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Tennessee Housing Development Agency’s Mortgage Payment Program Helps Thousands
Posted By News Staff On Tuesday, December 11, 2012 @ 6:00 pm In News | No Comments
Nashville, TN – A program that has helped thousands already is broadening its limits to make an even greater impact.
Tennessee Housing Development Agency (THDA) administers the federal foreclosure prevention program in Tennessee under the name Keep My Tennessee Home. Answering simple questions at www.KeepMyTNHome.org  establishes eligibility. The program is designed for homeowners who have lost 30% or more of their income.
Over 2,400 Tennessee households have received financial assistance since the program began in January 2011.The new maximum for assistance is $40,000 for homeowners across Tennessee. Households who are struggling because of extensive medical bills are invited to apply and those whose incomes have been reduced by a divorce or death of a mortgage payer. The eligibility changes are available to new applicants, not owners who have already been helped.
“Tennessee is doing a good job in assisting families as they regain their footing,” said Bill ClenDening, assistant director, Single Family Programs, for THDA. “We are helping households as efficiently as we can and with the expanded eligibility will be able to help more people.
“We hope that neighbors will tell others about the program and the website as soon as a financial problem arises. This program is designed to cover mortgage payments while a homeowner gets back on his or her feet.”
The program, funded through the U.S. Treasury’s Hardest Hit Fund, is designed to help unemployed and substantially underemployed homeowners meet their mortgage obligations. Tennessee was allocated $217 million for the program which is administered by states’ housing finance agencies. The U.S. Treasury is encouraging more vigorous implementation because the foreclosure crisis has continued despite many efforts.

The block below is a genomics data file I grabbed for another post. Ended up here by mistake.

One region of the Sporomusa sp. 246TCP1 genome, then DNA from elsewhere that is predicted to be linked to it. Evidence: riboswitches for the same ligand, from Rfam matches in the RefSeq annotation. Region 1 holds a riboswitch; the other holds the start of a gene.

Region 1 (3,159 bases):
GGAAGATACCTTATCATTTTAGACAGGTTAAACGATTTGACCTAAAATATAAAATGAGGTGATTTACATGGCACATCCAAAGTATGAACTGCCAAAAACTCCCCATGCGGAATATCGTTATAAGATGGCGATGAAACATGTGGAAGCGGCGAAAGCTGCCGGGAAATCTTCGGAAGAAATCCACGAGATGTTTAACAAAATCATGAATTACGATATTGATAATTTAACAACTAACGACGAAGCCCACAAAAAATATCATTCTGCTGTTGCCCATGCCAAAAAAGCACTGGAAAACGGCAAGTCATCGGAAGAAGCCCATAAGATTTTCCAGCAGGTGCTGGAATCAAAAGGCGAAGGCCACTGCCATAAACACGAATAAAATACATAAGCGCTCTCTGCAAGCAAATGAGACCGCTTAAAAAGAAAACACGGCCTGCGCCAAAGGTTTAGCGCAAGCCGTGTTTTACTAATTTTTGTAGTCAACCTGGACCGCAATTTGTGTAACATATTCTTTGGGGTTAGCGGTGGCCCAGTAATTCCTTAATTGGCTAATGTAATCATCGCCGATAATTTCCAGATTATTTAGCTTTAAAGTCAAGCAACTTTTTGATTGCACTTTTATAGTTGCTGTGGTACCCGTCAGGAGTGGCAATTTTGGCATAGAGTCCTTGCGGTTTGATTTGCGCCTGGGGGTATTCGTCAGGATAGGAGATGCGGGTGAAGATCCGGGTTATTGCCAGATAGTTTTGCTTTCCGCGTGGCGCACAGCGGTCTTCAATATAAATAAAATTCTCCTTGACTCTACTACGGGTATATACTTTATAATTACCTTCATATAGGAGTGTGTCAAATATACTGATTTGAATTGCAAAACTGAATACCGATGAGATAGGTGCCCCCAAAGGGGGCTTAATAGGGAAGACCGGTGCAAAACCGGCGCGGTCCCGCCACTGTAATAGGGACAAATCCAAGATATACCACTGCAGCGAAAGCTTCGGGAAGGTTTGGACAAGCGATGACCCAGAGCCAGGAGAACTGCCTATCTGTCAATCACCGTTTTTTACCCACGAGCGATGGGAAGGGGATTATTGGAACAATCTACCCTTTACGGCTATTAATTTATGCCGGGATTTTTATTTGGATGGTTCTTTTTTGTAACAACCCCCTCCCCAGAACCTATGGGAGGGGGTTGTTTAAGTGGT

Elizabeth F. of Nashville wrote a thank you letter to the THDA staff in May. “This is a letter of thanks for the ‘Keep My TN Home’ program…I have received the blessing of a job. … I appreciate all your effort and guidance. I feel like I can make it and accomplish whatever is needed to keep my home.”
THDA is Tennessee’s housing finance agency (HFA). It has developed the application website and trained its network of foreclosure prevention counselors to process the applications. If an applicant meets the requirements, the applicant and a counselor are paired to process the application.
“The assistance is prepared as a loan,” said ClenDening, “but the loan is forgiven over five years, 20% per year. If the family keeps the home as their primary residence for five years the loan is completely forgiven.”
The foreclosure prevention counselors, who have been offering affected Tennesseans free counseling since 2008, prepare the documentation with the homeowner. If approved, payments are made directly to the servicer, the lender that collects payments from the homeowner. The loan amounts are up to $40,000 for up to 36 months for homeowners in all Tennessee’s counties.
THDA is working closely with Tennessee’s Department of Labor and Workforce Development. Brochures are available in packets given to persons applying for unemployment insurance and handed out when presentations are made to employees at workplaces that are making layoffs.
Foreclosure prevention counseling continues to be available free of charge to households struggling with their payments for whatever reason. THDA invites applicants to look here at the list of counselors. The Attorney General’s Office also allocated funds to supplement the free foreclosure counseling program across Tennessee.
THDA is a political subdivision of the State of Tennessee. It was established in 1973 by the Tennessee General Assembly, making its first mortgage in 1974. Through its administration of tax-exempt mortgage revenue bonds, it has provided affordable fixed rate mortgages to over 100,000 households without using state tax dollars.
The total contribution of THDA-related activities to Tennessee’s economy was estimated at $728.6 million in 2011. In the year 2007, THDA created the Tennessee Housing Trust Fund using state, THDA and locally-generated funding matches to support programs for the very-low income, elderly and special needs populations.
More information about THDA is available on-line at www.thda.org .
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